Contemporary cities and economies are in flux in the face of multiple environmental, technological, and socio-economic challenges. Transformations to modes of urban living, economy and work, and governance are emerging. These have both progressive and regressive potential.
Our work theorizes and empirically analyses the practices, materiality, and politics of these transformations. Our approaches embrace critical and generative perspectives. We combine influences from geographical political economy, post-structuralism, post-humanism, and feminism, with grounded empirical work at multiple scales.
We seek to unsettle axiomatic scripts of urban and economic transformation (‘creative’, ‘compact’, ‘smart’, ‘sustainable’ cities) to consider their negotiation, potentialities, lived experience, materialities, and related politics.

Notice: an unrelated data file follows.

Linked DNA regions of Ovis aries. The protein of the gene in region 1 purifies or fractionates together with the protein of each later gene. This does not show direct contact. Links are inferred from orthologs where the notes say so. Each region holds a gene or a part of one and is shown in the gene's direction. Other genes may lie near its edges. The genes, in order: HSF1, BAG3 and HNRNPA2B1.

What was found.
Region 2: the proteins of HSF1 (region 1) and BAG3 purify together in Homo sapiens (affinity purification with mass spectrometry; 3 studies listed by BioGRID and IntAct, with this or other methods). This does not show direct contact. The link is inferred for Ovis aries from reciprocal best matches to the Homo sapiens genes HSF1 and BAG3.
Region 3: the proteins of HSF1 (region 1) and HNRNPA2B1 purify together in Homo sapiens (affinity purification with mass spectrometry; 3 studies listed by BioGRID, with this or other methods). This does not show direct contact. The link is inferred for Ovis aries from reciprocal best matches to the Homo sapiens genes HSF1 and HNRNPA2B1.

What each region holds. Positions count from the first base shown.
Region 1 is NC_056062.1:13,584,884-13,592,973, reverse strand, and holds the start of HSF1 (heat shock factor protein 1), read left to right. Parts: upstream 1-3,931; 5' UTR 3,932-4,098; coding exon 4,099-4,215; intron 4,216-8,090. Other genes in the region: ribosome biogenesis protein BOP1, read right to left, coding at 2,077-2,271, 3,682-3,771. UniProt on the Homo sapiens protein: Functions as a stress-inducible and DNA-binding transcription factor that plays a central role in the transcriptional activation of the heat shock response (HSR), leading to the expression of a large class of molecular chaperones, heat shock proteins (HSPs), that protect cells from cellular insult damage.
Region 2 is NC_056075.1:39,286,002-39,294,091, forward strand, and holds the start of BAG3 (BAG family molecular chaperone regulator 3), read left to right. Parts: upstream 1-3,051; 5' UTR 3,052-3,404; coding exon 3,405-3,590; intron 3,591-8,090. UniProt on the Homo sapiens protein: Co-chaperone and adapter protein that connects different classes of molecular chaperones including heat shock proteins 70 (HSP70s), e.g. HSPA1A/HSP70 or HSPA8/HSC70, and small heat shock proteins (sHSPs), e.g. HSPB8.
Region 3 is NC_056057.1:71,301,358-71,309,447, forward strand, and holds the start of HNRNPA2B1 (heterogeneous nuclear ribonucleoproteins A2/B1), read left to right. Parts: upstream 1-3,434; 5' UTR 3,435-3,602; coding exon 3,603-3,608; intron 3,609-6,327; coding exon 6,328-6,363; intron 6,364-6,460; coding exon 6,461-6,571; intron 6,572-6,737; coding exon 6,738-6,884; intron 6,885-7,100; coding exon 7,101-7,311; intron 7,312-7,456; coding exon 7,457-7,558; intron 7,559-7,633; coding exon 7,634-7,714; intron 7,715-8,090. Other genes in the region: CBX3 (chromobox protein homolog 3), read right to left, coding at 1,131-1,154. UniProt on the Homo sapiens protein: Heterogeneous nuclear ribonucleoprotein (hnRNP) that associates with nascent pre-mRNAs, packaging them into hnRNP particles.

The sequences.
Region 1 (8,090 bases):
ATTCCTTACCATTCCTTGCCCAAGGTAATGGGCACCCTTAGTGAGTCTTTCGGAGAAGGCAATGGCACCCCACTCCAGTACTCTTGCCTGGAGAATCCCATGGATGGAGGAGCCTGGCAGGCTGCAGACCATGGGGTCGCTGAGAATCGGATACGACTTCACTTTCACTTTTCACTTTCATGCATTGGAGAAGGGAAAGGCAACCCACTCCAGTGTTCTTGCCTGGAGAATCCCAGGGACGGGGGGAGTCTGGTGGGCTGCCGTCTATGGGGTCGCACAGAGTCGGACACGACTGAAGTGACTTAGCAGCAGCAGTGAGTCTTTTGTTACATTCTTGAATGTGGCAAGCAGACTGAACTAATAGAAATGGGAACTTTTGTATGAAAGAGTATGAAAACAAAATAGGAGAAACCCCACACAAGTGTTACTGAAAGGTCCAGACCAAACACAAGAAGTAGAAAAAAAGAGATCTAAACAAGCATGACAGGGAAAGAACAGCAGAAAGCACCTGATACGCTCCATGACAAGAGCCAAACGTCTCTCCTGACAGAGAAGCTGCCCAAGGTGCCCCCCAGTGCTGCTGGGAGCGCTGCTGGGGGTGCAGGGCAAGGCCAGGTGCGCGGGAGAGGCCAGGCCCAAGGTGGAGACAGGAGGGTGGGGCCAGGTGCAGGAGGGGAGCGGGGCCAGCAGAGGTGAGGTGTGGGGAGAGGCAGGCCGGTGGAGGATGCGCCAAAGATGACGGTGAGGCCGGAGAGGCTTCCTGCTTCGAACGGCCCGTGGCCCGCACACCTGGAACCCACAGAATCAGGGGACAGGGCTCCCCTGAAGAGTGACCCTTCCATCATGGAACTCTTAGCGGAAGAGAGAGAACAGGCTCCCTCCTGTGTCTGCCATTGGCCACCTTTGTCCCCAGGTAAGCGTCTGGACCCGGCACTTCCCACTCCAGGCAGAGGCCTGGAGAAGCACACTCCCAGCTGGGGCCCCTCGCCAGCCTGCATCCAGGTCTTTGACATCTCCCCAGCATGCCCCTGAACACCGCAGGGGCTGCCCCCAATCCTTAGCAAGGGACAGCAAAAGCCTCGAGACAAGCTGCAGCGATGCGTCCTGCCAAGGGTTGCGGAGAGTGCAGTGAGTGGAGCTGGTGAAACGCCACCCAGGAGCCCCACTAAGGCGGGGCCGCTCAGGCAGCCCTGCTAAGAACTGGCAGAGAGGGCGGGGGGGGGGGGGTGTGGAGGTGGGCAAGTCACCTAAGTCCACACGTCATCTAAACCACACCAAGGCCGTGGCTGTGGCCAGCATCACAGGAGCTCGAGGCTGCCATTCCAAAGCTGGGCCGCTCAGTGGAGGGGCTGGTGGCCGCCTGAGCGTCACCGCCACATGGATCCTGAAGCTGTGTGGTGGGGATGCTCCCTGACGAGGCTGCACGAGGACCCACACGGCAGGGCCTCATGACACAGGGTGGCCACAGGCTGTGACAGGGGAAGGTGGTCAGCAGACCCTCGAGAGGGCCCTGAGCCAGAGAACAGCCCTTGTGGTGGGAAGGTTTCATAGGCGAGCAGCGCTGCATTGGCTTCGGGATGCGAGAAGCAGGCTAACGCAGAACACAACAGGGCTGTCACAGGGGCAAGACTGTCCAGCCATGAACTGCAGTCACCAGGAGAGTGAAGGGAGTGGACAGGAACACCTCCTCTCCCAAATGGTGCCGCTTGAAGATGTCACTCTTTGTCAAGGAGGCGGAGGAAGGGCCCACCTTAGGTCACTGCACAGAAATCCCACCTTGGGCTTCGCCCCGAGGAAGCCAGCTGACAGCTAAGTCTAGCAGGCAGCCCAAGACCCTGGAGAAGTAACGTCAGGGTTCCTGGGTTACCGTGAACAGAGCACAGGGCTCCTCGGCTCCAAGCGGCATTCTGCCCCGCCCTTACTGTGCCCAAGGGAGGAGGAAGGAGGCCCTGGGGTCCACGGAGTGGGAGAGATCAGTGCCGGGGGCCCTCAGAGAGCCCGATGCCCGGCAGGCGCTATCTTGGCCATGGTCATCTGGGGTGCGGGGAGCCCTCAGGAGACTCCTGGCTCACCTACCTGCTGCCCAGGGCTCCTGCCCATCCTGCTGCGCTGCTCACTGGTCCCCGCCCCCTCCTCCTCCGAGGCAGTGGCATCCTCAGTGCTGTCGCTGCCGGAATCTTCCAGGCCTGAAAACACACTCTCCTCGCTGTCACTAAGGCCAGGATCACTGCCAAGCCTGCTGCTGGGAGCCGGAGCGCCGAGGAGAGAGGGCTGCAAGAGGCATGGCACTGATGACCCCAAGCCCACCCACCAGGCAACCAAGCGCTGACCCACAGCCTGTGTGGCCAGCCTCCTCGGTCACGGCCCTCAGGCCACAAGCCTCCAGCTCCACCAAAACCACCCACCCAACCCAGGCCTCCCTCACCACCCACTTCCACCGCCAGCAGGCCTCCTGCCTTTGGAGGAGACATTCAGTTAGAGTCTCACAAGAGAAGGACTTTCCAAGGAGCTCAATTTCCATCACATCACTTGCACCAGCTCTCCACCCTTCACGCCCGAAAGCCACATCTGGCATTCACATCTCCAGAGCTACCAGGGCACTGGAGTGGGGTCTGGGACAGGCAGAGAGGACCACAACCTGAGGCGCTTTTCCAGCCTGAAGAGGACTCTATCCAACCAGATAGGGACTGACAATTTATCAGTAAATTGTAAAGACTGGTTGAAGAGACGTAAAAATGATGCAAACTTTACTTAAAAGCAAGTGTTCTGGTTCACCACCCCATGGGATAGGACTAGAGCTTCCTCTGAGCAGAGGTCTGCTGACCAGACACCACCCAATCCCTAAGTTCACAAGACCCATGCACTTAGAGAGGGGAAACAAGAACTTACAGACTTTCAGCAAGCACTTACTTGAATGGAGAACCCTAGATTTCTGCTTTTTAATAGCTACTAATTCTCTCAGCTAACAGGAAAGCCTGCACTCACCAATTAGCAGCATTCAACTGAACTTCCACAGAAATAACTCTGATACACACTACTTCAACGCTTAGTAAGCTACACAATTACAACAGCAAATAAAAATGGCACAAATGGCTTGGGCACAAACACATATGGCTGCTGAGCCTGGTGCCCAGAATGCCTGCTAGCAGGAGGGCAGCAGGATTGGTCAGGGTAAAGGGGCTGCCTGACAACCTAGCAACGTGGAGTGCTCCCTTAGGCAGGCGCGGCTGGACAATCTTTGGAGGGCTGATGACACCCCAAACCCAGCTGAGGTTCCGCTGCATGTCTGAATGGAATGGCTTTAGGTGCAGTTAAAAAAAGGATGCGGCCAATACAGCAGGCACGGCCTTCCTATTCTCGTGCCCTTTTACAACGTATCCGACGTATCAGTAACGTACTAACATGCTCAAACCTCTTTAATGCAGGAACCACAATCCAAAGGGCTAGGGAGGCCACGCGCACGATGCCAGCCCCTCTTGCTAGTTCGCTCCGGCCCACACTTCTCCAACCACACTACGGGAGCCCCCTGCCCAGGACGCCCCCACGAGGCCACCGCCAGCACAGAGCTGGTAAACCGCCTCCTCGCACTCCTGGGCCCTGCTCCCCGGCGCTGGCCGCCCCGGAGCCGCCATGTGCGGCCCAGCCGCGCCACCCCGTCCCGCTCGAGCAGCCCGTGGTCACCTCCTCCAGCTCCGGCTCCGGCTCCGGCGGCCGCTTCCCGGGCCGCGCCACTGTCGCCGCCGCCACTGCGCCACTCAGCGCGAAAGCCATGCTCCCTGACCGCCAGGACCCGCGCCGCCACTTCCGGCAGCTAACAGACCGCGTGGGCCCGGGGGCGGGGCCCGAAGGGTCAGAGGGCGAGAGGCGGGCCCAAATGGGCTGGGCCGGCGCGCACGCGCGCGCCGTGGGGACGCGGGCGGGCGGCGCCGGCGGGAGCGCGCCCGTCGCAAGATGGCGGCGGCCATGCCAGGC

- How do technology, automation, and urban economic dynamics interact in reconfiguring work and the city?
- What vernacular capacities and legacies of the city can become resources for sustainable urban futures?
- What are the capacities of bodies, buildings, and materials to facilitate more just and sustainable cities?
- How do post-human philosophies help reveal the ambivalent politics and potentials of urban dwelling?
- What forms of, and approaches to, social and economic governance can support progressive urban transformations?